You probably saw that Supernova, an extremely apt name for the company formerly known as Viddy what with its explosion and then quick fade on the video sharing scene, has been purchased by Fullscreen, the YouTube MCN and content creator. This could make them FullScreen the newest YouTube MCN to bring their own branded app to the mobile market. Sure, Viddy was mostly video sharing, but who's to say that can't go both ways and be both a content creation platform and a content viewing platform in one.
The Rise and Fall of Viddy
Viddy was once so popular that I know of at least two other companies who took similar names to try and ride the coattails of the mobile video sharing app maker when it was dubbed as the "Instagram for video," back in its infancy. Its infancy that quickly went sour when Vine showed up and then Instagram started allowing videos and then Vine was purchased by Twitter, Facebook started reigning in the Viddy integration with the news feed, strangling it really, and so on and so forth. Reports say that it was scooped up for just $15M when it was once valued at $370M, at least, that's what the reports all say. Regardless, it's now part of Fullscreen and I have some ideas on what they're going to do with it.
Break Out of the Tube
The thing about the YouTube MCN is that it's YouTube based. Not a bad place to me admittedly, but also, not the only place to be. Granted, it is the world's second largest search engine, but something about all eggs in one basket blah, blah, blah...
Now, with the acquisition, Fullscreen has a whole new set of skills and tools that it can integrate into its platform and begin offering, including, most likely, branded mobile apps for content creation and viewing.
By that I mean, there could be a Fullscreen app that offers all of the channels from the content creators in a content discovery format with things like cross-channel promotion ads. What better way to drive more traffic to channels that you'll make money off of than by injecting the ads before content on other channels that are under your umbrella, right?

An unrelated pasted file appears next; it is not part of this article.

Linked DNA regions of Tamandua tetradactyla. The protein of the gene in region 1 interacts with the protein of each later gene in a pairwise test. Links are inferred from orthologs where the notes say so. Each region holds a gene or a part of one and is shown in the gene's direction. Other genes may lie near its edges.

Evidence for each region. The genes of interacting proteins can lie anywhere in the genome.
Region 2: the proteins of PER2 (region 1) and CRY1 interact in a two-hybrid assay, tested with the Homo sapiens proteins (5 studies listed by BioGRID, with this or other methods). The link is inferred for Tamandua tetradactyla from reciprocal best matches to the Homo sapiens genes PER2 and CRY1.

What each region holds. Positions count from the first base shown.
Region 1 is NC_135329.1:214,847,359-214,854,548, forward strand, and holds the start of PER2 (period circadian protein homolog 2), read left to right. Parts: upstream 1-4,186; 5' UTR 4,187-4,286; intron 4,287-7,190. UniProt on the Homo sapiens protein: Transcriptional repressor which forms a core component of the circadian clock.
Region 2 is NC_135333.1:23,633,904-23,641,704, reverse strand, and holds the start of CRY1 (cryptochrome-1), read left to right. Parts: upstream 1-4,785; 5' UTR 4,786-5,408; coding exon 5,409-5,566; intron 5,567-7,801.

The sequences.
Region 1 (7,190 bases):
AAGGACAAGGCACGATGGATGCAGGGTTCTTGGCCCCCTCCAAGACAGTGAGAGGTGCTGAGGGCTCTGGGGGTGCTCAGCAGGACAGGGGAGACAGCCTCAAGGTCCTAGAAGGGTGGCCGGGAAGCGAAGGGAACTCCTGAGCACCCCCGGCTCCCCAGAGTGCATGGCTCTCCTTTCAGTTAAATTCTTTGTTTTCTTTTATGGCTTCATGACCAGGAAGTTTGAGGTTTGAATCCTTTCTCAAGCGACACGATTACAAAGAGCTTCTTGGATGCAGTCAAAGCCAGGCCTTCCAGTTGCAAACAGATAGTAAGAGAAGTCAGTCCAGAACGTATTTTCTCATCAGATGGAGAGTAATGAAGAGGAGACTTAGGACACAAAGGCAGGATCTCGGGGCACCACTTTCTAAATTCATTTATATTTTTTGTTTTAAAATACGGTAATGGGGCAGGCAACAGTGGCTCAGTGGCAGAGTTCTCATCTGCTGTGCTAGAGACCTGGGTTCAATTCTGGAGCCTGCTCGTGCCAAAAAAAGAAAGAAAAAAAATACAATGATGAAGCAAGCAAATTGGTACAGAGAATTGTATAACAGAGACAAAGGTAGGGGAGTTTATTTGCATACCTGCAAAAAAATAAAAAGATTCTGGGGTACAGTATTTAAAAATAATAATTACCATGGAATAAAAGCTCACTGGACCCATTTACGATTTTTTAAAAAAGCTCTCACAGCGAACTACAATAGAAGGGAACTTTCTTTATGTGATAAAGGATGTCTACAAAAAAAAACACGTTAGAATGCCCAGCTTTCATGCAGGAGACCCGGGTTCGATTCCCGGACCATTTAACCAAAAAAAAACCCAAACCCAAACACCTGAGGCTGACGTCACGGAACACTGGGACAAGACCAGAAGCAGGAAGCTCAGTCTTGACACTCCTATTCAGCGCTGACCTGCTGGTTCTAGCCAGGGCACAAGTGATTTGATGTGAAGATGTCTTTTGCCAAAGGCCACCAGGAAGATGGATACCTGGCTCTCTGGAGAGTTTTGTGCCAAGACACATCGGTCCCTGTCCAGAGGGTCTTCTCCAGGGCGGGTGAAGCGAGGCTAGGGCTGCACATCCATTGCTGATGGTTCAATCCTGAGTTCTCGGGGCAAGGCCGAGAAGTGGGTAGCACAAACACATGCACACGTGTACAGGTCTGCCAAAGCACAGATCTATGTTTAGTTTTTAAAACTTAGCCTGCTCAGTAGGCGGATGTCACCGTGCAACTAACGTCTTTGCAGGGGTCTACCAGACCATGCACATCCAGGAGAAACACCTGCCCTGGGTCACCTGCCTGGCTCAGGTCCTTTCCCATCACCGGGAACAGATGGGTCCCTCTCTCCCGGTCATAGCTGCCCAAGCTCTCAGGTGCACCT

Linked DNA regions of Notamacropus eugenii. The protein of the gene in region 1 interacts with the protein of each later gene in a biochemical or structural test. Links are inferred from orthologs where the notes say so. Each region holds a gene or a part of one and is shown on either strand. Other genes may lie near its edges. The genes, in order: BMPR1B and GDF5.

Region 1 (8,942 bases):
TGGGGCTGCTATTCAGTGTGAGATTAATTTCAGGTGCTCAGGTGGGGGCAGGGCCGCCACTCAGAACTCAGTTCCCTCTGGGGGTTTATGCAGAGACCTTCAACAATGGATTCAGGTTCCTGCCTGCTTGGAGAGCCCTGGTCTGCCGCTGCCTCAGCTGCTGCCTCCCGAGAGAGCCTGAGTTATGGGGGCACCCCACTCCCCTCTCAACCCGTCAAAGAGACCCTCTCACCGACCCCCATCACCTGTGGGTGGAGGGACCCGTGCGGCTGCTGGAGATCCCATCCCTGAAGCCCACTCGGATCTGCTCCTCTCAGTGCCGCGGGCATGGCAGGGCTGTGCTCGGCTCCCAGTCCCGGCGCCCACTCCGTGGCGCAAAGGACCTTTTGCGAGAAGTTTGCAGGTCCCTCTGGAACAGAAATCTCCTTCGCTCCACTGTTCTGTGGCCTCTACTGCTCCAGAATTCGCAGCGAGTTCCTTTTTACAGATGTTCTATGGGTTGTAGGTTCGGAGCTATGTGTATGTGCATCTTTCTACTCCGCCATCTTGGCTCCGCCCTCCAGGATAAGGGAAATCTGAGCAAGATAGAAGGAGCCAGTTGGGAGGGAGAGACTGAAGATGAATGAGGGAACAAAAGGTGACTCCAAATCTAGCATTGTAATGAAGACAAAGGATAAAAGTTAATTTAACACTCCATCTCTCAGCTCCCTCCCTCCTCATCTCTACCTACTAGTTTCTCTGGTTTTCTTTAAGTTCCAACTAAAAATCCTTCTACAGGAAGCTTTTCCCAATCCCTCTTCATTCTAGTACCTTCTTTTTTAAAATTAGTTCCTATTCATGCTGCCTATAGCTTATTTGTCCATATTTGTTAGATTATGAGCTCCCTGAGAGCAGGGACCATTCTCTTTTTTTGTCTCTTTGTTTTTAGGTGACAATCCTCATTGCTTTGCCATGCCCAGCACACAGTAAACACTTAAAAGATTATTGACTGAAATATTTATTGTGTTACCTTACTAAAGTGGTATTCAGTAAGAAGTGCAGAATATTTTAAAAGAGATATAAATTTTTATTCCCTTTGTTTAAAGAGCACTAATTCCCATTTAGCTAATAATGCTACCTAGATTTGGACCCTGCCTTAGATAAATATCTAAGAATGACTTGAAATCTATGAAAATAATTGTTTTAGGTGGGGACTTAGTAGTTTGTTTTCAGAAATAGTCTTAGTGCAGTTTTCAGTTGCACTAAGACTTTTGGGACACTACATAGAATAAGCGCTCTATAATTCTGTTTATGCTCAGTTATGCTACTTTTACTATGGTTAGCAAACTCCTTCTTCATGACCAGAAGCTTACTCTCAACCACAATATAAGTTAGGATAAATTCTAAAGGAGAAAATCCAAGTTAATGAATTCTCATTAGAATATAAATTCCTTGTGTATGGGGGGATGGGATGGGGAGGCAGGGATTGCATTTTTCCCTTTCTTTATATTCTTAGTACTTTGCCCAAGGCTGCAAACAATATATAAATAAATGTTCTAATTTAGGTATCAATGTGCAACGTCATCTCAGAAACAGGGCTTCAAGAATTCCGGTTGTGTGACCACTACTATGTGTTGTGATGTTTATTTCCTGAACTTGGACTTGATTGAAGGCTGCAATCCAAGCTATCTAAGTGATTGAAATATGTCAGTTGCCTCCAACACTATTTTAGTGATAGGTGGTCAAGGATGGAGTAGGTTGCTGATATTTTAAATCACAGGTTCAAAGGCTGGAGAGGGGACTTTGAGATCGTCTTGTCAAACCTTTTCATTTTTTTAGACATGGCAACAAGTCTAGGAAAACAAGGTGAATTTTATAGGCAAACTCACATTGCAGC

Another thing they might do is give certain content creators their own branded apps. So, for example, you could get a Lindsey Stirling or WIGS app. Fullscreen also works with some big brands, who might not have user-friendly, video-centric mobile apps just yet. Now they could easily start to offer video in an app and even allow their users to submit content back to them. That opens the door to increased interaction and engagement including user-generated content contests or events that drive growth and brand awareness.
Making Their Own Way?
Fullscreen has been tied to YouTube in a big way, even helping roll out the YouTube Partner Program. Perhaps now the company believes that it is in a place where it can start branching out and stand on the strength of its own content and platform. This could be the initial move in a long game that sees them beginning to expand their revenue by shifting some premium content off of the standard YouTube channels and into subscriptions or ad-supported mobile apps and experiences.
According to the company website:
Fullscreen's global network has over 15,000 channels, generating over 2.5 billion monthly video views and reaching over 200 million subscribers.
That's a lot of reliance on another company and platform right there. Plus, if even just 50% of the subscribers are avid fans of the content, they may very well follow it away from YouTube or even pay to get some of it. That's 100 million people, about one-quarter of the U.S. population.
Perhaps they see that the best way to grow revenue is to keep from continually giving so much of it to YouTube in the ad revenue split and start capturing those viewers and ad impressions in a place where they can control the environment more. Seems logical to me.
Now I'm not saying they're going to totally jump ship. They seem to have some strong ties to YouTube and that is the place where the most people go for video content online monthly. So ditching them altogether doesn't sound like a good move.
Either way, it seems that Fullscreen may have gotten the deal of 2014 with this acquisition. Perhaps next on their agenda is the purchase of a large online video ad network...